Over 1.5 million land owners could lose their properties not registered within the stipulated time. While registration is ongoing and the deadline was pushed to December 2020, this exercise is unlikely to end ownership wrangles.
According to the recent 2019 Auditor General’s report, absence of ownership information for over 1.5 million parcels of land in the country, coupled with inaccuracies in the registry contribute to unresolved land-related disputes.
More than 10 years after the country implemented land tenure regularisation of land registration, ownership details for some 1,576,533 land parcels representing 14 per cent of 11,519,639 total registered parcels are absent in the Land Administration Information System (LAIS) run by Rwanda Land Management and Use Authority (RLMUA).
Moreover, the registry system has issues including errors in plots numbering, demarcation and uses, inconsistencies which could potentially mislead land use policy making and implementation as the database is inaccurate, according to the Auditor General.
In its defence, RLMUA says the technical errors were fixed though the current disputes raise questions whether it was indeed just a technical glitch.
Unfortunately, such errors undermine the credibility of the process and offer little comfort that the ongoing land disputes will be solved permanently soon.
Yet is an important asset – source of livelihood for many land owners. While over the last decade, Rwanda has implemented a series of progressive land reforms including digitalisation of land parcels.
It is among the few countries in Africa that has successfully managed large-scale land reform is Rwanda, through the Land Tenure Regularisation (LTR) programme conducted between 2009 and 2013.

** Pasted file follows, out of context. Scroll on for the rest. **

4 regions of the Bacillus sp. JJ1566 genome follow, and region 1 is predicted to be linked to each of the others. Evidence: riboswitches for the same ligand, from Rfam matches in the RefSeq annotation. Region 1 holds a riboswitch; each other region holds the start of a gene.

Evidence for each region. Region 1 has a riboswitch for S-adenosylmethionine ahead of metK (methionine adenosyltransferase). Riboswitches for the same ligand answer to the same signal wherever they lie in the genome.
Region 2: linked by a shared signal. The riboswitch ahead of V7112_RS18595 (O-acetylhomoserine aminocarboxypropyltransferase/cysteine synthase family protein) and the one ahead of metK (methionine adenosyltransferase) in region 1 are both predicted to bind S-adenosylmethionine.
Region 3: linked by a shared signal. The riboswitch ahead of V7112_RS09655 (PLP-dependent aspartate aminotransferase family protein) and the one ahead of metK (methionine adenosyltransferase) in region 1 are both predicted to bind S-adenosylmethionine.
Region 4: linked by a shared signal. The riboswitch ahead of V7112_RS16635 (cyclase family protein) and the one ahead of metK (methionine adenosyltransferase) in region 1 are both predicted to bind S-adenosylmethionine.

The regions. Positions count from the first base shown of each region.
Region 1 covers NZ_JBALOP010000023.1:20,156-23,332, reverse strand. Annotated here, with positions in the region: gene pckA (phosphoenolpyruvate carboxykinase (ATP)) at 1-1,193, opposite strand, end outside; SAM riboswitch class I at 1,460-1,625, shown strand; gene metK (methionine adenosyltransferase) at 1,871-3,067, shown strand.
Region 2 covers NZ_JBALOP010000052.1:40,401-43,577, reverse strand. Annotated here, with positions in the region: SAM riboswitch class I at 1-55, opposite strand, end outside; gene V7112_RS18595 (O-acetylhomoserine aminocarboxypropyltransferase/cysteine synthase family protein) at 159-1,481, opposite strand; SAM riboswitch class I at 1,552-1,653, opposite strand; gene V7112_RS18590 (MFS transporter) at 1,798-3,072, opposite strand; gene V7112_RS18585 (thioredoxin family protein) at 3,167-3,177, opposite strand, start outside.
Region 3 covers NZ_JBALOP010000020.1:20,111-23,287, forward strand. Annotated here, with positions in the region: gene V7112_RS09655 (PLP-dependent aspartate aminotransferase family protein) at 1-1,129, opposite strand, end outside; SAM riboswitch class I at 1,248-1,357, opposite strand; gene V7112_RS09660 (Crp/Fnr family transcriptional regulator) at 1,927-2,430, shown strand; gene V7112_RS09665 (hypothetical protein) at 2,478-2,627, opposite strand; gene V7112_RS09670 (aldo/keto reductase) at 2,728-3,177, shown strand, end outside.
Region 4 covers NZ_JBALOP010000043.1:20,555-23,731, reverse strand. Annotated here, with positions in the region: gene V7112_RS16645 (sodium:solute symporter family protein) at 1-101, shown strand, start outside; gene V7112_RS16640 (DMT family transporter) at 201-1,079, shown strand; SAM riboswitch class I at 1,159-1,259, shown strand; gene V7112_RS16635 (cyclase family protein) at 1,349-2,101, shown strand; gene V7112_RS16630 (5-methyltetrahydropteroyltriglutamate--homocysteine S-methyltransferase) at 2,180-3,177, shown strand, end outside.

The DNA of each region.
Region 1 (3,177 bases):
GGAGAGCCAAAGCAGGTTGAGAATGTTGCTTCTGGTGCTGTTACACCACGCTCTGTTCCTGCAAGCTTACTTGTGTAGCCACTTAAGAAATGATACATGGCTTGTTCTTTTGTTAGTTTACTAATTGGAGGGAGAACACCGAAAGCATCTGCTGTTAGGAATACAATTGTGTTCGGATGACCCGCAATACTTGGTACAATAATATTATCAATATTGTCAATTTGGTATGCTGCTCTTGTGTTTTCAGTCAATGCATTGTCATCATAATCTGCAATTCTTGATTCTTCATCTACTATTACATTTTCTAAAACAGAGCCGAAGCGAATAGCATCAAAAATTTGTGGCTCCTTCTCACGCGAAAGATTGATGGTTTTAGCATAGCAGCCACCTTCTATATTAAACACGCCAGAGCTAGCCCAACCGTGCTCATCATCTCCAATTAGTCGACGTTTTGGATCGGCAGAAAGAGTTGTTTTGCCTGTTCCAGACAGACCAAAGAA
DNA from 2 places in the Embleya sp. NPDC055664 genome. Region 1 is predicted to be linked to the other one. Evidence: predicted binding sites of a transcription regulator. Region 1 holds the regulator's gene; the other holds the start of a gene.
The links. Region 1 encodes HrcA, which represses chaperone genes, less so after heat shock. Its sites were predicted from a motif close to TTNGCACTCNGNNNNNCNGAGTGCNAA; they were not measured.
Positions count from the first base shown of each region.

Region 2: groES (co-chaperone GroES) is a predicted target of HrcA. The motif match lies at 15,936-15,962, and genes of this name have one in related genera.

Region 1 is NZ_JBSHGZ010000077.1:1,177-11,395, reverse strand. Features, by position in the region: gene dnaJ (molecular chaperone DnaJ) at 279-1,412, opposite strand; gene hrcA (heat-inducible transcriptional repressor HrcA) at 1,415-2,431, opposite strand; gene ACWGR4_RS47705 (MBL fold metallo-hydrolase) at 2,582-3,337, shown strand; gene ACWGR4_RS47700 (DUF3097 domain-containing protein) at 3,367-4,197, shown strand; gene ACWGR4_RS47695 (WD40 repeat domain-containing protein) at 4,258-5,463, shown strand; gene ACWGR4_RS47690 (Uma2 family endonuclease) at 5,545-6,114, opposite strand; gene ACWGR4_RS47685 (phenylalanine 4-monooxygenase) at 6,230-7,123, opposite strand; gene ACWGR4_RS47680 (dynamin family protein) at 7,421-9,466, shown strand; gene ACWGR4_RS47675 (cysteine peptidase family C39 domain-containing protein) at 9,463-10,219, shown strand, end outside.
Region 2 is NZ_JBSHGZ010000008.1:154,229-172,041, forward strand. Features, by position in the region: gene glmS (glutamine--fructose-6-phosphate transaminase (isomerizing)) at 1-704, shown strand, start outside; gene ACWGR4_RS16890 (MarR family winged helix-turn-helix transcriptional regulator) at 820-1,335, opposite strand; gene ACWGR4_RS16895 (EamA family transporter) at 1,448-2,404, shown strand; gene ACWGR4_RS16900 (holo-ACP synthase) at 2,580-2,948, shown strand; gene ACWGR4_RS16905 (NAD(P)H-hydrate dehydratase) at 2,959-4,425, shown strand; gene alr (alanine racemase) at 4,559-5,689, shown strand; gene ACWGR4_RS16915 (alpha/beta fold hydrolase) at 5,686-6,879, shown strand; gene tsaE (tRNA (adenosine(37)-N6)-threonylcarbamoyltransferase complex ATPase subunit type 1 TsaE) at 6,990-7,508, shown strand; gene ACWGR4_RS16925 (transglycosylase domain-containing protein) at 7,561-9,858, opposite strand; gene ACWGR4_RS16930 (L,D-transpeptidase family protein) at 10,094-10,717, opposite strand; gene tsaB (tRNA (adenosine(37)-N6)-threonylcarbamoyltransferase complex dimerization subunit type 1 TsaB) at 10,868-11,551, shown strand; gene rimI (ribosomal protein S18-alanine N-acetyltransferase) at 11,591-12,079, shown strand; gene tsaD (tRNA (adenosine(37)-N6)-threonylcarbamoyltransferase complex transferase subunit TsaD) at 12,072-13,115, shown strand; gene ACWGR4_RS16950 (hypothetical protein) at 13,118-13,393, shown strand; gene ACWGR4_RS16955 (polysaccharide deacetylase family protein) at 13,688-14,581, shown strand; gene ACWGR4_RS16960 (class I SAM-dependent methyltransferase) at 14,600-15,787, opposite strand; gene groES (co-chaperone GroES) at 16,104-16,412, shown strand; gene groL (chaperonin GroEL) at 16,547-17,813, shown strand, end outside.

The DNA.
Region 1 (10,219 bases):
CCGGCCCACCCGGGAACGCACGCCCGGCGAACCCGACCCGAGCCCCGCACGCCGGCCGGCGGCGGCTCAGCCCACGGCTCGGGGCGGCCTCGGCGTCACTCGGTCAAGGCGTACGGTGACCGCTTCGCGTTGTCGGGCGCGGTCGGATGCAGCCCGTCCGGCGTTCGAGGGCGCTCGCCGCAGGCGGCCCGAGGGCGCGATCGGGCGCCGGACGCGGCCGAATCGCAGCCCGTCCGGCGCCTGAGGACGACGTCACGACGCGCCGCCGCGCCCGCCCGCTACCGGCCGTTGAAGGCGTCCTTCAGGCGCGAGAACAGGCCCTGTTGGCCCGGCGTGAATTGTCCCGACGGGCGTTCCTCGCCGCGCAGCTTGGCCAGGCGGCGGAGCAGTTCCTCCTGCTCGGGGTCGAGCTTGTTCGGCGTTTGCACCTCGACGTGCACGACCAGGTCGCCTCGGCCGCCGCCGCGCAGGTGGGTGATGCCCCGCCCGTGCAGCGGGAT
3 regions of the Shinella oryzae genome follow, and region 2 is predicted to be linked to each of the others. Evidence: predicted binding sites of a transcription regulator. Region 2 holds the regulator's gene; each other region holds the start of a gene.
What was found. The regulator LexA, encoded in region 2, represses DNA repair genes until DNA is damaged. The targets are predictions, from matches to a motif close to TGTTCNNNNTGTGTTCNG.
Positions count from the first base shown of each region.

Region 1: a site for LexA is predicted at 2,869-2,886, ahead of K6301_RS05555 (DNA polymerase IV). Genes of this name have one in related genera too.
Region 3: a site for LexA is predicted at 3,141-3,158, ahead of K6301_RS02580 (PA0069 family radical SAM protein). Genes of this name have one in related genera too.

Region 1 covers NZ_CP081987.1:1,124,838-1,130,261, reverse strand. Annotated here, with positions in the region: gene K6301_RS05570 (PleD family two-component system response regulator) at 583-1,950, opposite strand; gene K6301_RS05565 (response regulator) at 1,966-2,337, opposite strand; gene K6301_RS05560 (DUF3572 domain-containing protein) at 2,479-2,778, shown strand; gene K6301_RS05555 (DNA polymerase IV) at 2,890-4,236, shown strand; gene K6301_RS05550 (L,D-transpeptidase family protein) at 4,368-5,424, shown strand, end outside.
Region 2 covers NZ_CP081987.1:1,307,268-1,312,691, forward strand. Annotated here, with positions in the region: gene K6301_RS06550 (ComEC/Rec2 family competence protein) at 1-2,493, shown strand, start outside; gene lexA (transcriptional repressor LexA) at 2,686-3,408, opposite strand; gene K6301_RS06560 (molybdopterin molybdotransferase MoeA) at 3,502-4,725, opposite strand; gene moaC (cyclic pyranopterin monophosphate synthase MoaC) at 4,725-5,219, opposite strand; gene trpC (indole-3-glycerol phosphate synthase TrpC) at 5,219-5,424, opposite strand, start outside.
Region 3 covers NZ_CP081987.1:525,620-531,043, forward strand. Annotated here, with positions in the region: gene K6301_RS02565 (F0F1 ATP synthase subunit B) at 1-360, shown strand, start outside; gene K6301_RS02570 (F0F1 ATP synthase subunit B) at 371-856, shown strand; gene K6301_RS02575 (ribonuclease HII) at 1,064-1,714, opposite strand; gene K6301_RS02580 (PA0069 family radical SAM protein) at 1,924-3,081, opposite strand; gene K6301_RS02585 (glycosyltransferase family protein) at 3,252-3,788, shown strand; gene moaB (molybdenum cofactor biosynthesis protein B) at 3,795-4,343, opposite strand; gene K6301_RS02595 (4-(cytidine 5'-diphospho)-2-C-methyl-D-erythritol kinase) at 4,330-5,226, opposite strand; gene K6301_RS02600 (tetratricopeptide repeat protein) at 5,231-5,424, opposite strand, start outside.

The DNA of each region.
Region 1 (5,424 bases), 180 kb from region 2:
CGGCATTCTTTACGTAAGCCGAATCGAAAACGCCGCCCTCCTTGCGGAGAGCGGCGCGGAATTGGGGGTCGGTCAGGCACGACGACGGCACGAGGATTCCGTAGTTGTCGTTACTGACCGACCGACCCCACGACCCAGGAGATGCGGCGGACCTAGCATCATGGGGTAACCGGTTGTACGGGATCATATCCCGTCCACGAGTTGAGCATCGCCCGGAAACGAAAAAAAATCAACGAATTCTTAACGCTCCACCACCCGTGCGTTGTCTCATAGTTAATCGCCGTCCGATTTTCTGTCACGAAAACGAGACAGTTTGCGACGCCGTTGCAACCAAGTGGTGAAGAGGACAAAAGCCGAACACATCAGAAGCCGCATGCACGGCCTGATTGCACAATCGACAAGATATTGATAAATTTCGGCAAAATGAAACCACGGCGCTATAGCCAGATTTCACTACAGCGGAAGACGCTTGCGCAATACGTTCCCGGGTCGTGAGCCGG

Yet these impressive reforms are yet to drastically reduce land disputes. For instance, while from 2008 to around 2013, most of issues registered largely included inheritance issues within the family.
Since 2015, issues have evolved to include boundary related disputes that increasingly spurred by a rise in land transactions. For instance, the law provides that less than one hectare agricultural land cannot be subdivided.
But because of the tradition, there is still demand as parents want to subdivide land for inheritance even after laws in 2013 ruled that it is not a must for parents to offer inheritance.
But even people in this category still want to sell a little bit and keep the rest.
So all these transactions are not getting registered, and are not reflected in the system.
Experts say there is need for the land policy to be reviewed to address the current situations and to avoid more informal transactions because this system is linked to investment and land use.
Given that land so pervasively underpins human activity that it usually leads into many violent disputes, it is important that policymakers constantly review policies to ensure that eases tensions but also allows equitable land use.